It is crucial for HR to follow up regularly with a worker who has complained of discrimination to see if she has any possible retaliation to report. Something seemingly as minor as a changed schedule or slightly reduced hours can be grounds for a retaliation lawsuit.
In Pennsylvania, employment is presumed to be at-will, meaning employers can terminate workers for any legal reason or no reason at all. There is one exception, however. The so-called public policy exception provides protection from termination if an employee files a workers’ compensation claim.
When responding to a harassment complaint, be sure to let the worker who complained know what steps you are taking. Acting behind the scenes while telling your employee to “deal with it” himself is one of the worst things you can do. That’s courting a retaliation lawsuit.
GET-UP, an organization allied with the American Federation of Teachers union, has been attempting to organize graduate student teaching assistants at the University of Pennsylvania. Independently of the university, grad students opposed to unionization formed a group called No Penn Union.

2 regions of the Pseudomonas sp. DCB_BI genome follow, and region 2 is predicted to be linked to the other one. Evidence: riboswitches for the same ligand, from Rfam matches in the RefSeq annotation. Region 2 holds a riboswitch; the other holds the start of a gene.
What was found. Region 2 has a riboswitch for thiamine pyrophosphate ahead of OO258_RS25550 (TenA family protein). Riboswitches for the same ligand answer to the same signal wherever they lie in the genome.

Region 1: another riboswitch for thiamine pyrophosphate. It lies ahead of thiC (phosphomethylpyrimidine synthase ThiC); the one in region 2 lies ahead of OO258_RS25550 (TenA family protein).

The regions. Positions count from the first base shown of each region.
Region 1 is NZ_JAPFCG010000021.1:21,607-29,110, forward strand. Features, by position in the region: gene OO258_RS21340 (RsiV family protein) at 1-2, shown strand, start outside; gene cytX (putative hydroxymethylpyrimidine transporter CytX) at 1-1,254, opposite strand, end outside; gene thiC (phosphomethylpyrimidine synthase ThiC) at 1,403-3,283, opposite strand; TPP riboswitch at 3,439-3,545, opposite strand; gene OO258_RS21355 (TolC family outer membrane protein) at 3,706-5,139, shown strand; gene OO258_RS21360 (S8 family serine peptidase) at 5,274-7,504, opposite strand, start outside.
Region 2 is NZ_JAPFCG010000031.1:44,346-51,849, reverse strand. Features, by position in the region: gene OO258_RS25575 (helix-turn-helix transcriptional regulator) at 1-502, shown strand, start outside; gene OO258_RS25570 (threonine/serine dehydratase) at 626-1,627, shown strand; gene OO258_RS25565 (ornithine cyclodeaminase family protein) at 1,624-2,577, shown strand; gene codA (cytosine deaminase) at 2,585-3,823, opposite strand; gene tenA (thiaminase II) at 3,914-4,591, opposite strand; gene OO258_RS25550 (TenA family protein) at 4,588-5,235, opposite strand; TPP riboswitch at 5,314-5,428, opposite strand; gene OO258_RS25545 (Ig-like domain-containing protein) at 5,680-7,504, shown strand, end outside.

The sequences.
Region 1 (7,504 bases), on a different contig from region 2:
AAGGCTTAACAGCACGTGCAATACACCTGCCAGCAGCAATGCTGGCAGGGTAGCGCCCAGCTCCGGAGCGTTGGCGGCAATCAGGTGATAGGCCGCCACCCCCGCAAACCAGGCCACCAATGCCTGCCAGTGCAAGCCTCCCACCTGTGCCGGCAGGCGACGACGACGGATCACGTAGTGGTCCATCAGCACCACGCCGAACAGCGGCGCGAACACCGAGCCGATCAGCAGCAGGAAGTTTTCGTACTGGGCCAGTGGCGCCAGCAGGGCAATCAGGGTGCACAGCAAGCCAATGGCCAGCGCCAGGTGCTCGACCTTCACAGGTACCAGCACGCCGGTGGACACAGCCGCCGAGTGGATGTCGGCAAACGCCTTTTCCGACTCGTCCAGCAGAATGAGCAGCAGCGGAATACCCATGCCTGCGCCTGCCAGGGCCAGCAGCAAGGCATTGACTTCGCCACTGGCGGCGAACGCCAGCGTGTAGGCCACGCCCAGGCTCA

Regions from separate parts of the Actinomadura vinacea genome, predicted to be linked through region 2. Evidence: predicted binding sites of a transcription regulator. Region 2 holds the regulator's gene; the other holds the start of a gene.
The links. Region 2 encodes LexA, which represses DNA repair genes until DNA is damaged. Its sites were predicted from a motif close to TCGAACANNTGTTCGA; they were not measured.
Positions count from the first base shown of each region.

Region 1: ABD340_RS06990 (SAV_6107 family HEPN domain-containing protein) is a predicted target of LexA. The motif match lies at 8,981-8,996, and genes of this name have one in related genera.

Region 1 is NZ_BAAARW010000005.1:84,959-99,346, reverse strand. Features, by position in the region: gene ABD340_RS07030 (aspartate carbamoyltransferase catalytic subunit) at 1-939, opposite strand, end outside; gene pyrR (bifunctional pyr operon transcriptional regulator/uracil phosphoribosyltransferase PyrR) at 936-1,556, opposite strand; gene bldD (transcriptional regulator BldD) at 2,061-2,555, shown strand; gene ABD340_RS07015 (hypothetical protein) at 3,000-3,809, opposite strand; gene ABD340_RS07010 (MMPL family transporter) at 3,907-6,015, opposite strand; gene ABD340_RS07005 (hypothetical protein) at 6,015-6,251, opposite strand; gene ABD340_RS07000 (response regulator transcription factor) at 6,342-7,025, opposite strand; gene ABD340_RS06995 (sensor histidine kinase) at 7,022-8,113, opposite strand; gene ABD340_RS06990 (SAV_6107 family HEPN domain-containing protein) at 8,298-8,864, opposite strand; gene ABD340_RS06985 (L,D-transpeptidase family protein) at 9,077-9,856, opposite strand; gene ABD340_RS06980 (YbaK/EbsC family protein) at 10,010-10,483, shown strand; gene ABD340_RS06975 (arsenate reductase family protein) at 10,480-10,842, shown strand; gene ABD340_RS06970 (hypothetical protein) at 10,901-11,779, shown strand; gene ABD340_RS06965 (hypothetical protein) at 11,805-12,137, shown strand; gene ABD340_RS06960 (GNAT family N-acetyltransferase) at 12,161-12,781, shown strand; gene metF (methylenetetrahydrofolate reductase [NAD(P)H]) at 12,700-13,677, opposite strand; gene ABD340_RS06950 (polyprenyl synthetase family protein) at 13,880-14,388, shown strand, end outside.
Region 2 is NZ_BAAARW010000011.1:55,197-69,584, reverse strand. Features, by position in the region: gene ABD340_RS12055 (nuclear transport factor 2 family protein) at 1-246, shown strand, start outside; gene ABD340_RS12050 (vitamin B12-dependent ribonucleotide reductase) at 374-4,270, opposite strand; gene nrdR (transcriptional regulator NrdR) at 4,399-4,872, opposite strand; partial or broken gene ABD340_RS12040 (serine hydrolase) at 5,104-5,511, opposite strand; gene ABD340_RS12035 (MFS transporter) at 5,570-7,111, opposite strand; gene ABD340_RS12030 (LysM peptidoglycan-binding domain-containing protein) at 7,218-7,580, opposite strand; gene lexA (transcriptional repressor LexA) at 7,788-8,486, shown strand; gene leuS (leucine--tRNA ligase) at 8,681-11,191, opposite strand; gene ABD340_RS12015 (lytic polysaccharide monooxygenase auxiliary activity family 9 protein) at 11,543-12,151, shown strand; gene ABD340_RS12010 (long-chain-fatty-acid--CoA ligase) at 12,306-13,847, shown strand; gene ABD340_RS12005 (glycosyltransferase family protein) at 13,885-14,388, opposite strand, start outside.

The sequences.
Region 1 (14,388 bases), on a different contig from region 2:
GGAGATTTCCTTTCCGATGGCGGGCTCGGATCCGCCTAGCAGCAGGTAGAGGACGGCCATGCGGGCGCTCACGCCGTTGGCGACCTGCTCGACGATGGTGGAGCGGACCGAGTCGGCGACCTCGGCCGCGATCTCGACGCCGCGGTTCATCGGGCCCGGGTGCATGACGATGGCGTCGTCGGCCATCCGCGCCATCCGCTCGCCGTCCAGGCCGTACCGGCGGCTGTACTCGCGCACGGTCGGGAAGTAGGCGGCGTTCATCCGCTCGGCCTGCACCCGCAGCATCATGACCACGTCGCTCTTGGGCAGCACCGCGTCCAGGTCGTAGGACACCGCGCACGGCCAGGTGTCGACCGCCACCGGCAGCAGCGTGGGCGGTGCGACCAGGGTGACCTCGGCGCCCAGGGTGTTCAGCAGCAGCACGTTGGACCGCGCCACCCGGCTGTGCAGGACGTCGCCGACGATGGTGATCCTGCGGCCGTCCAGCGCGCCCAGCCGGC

Snack food giant Utz Quality Foods has agreed to pay $2.5 million to almost 1,900 delivery drivers to resolve claims it failed to pay them overtime.
Here’s a sure way to lose in federal court: Take a pregnant worker off your automatic scheduling program because you worry that she might go into labor and inconvenience your business.
If an employee sues her employer and suddenly faces increased scrutiny, she may argue that she’s being retaliated against. She would have an even stronger case if the employer was singling her out for extra scrutiny.
Even if you think you have a rock-solid reason to fire someone, don’t count on it as an airtight defense against every lawsuit. Your rationale might, for example, be an excellent defense against an age discrimination claim, but not against an FMLA claim.
If an employee says she is going to need FMLA leave as soon as she becomes eligible, terminating her may amount to interference with the right to take FMLA leave. That’s true even though she wasn’t eligible for leave when she was fired.
Some employee speech on social media may end up classified as protected activity if it can legitimately be classified as a protest against what would be illegal discrimination under laws like Title VII.